Is there a normal separable sequential $\aleph$-space with uncountable extent?

It is a classical fact from the undergraduate course of General Topology that under CH (more precisely, under $$2^{\omega_1}>\mathfrak c$$) every separable normal space has countable extent, i.e., does not contain uncountable closed discrete subspaces.

On the other hand, MA$$+\neg$$CH there are examples which are separable, normal, and have uncountable extent. One of such examples is the Mrowka-Isbell space $$\Psi(\mathcal A)$$ for a suitable uncountable almost disjoint family $$\mathcal A$$. The Mrowka-Isbell space is even a $$\sigma$$-space, i.e., has a $$\sigma$$-discrete network.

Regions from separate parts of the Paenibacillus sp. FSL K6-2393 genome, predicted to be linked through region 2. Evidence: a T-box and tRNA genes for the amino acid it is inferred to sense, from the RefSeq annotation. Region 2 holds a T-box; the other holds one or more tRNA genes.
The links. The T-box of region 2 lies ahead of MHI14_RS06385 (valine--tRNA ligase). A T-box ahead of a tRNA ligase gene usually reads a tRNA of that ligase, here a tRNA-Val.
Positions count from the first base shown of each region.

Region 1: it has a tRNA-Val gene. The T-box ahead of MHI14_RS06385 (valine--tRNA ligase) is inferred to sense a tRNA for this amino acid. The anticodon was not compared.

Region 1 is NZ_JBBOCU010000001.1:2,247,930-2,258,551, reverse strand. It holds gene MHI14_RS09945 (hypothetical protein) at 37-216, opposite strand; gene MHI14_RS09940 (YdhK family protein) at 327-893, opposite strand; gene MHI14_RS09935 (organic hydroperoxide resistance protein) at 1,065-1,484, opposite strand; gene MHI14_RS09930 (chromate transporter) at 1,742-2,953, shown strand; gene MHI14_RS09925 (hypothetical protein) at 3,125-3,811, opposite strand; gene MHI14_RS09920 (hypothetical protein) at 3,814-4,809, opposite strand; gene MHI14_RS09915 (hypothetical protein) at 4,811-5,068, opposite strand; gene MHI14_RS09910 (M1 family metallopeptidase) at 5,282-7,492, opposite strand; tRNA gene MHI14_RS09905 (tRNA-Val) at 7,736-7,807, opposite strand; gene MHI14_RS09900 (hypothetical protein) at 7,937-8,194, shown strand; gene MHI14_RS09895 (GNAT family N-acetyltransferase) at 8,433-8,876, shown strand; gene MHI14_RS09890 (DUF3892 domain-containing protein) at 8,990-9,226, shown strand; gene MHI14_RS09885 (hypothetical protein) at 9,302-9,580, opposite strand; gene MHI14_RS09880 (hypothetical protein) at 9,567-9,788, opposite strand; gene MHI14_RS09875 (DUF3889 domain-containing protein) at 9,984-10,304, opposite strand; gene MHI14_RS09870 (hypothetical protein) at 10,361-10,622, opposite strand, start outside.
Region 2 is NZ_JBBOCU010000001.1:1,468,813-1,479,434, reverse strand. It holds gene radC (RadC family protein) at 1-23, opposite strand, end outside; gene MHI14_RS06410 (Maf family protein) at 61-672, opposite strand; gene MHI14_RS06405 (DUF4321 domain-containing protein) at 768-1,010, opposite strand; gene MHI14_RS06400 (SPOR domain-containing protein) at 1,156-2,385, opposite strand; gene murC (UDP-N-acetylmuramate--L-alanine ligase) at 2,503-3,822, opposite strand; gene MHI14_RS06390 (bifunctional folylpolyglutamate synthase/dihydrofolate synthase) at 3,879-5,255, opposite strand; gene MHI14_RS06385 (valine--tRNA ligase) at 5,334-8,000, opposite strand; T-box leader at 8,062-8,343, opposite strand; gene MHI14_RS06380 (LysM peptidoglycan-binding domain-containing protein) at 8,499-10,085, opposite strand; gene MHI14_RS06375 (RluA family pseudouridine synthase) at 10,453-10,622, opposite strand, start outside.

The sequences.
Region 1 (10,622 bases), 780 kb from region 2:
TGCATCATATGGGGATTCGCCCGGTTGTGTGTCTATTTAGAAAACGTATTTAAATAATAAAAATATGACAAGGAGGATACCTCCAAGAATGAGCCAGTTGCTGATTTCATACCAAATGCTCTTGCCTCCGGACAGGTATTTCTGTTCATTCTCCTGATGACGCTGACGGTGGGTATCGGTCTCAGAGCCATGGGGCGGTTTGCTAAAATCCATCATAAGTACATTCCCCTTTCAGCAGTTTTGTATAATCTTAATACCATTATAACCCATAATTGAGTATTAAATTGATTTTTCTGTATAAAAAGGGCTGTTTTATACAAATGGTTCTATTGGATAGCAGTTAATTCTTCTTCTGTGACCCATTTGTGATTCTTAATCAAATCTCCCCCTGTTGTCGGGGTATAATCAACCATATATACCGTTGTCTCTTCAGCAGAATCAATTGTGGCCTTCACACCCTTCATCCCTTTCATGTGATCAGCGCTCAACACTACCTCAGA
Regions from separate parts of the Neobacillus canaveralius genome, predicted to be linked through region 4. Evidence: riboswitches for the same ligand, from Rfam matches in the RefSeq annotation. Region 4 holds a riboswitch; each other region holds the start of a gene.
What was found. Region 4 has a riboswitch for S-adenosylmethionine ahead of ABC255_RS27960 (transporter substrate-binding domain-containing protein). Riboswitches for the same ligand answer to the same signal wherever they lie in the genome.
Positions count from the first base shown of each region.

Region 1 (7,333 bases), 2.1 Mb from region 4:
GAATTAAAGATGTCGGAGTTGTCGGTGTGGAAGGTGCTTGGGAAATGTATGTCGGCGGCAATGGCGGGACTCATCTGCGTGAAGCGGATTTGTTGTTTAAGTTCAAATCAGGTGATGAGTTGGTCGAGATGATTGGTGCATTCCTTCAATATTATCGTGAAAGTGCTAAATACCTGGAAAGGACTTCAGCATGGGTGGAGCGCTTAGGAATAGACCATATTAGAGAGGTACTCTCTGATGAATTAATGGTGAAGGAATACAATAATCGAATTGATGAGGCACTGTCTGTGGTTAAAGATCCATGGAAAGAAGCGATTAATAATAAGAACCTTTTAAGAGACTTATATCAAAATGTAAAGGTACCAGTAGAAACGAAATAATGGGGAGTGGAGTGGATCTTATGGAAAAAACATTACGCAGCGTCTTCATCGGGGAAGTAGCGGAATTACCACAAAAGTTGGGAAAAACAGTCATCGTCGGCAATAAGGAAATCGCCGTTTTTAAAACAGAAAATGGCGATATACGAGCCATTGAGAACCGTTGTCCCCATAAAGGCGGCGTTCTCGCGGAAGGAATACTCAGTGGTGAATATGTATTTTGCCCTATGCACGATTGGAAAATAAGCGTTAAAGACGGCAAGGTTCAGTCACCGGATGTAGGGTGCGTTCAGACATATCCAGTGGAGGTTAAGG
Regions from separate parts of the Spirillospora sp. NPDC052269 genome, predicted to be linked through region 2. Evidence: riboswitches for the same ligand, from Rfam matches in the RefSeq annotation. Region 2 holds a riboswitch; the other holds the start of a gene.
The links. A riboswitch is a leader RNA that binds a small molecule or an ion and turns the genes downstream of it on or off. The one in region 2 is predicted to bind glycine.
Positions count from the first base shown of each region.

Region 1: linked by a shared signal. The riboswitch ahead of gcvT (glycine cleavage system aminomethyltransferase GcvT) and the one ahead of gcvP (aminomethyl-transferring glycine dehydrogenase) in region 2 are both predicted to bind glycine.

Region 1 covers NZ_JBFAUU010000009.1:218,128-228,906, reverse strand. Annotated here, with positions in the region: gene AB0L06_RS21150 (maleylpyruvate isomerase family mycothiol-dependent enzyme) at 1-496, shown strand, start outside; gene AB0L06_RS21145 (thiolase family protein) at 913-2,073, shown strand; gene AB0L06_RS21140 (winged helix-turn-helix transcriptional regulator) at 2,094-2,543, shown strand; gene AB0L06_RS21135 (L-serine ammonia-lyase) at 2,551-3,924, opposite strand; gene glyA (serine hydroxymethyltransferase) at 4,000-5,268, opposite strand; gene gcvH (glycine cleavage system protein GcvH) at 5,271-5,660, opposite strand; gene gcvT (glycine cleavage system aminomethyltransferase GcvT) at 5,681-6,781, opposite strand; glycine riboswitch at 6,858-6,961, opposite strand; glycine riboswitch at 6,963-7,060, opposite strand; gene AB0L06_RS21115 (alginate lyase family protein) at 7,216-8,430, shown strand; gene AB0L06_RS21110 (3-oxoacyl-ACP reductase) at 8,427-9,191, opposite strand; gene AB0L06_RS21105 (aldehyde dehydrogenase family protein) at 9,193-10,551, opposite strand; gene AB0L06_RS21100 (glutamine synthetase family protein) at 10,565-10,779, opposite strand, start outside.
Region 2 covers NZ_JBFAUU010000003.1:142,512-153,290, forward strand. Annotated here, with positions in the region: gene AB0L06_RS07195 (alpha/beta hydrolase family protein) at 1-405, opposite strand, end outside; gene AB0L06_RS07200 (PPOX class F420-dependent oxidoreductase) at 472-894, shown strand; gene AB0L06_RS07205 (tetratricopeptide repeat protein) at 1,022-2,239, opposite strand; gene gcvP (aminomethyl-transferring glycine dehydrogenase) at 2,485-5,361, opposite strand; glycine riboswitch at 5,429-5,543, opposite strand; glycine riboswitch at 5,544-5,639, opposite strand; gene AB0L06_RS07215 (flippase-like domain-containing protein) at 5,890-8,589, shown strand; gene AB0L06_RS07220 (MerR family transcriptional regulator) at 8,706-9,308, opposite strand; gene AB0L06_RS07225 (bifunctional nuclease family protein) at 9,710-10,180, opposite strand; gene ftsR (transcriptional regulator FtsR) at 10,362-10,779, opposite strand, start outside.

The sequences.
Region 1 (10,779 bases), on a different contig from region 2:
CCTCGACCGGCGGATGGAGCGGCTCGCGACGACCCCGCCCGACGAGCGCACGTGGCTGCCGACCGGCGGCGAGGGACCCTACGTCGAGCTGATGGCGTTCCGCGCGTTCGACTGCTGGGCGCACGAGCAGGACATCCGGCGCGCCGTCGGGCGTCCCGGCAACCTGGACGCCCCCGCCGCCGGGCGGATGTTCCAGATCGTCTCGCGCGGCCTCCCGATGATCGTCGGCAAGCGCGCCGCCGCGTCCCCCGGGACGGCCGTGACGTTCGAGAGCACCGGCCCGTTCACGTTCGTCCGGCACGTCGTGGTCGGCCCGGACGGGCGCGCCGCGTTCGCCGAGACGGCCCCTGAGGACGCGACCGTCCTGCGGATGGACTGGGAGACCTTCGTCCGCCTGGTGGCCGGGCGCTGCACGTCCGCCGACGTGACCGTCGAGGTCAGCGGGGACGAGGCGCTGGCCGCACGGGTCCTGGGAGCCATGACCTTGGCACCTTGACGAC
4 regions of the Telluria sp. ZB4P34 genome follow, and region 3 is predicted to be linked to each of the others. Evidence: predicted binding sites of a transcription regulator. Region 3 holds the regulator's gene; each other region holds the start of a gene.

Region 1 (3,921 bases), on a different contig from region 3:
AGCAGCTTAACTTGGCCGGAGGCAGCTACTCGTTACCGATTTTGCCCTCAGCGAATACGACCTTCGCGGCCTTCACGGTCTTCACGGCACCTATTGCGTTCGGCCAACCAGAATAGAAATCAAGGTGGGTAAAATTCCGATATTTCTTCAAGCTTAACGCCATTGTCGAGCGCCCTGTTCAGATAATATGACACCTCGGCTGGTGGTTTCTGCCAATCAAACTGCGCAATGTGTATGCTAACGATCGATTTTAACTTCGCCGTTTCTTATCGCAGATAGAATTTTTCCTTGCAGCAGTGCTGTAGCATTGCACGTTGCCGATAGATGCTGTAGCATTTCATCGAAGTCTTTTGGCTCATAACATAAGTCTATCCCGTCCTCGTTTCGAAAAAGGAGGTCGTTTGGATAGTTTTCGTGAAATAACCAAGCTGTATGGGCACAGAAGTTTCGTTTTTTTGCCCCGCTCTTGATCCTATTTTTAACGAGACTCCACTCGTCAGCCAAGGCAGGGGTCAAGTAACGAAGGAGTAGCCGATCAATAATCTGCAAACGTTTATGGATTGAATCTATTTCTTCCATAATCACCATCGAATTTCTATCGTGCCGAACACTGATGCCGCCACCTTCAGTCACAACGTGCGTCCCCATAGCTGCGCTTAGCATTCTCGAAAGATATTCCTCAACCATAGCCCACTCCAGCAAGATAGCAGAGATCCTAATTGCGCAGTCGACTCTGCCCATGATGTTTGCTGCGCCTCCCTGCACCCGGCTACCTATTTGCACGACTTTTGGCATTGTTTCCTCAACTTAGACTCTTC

I am interested in finding such counterexamples among sequential $$\aleph$$-spaces.

Let us recall that a regular topological space $$X$$ is an $$\aleph$$-space if it has a $$\sigma$$-discrete $$k$$-network.

A family $$\mathcal N$$ of subsets of a topological space $$X$$ is called a $$k$$-network if for any open set $$U\subset X$$ and any compact subset $$K\subset U$$ there exists a finite subfamily $$\mathcal F\subset\mathcal N$$ such that $$K\subset\bigcup\mathcal F\subset U$$.

Problem. Is there an example of a normal separable sequential $$\aleph$$-space with uncountable extent?

Remark. Such space, if exists, should have uncountable sequential order. In this case also $$2^{\omega_1}=\mathfrak c$$.

• The classical fact is known as Jones' lemma as you probably know. – Henno Brandsma Feb 2 at 14:51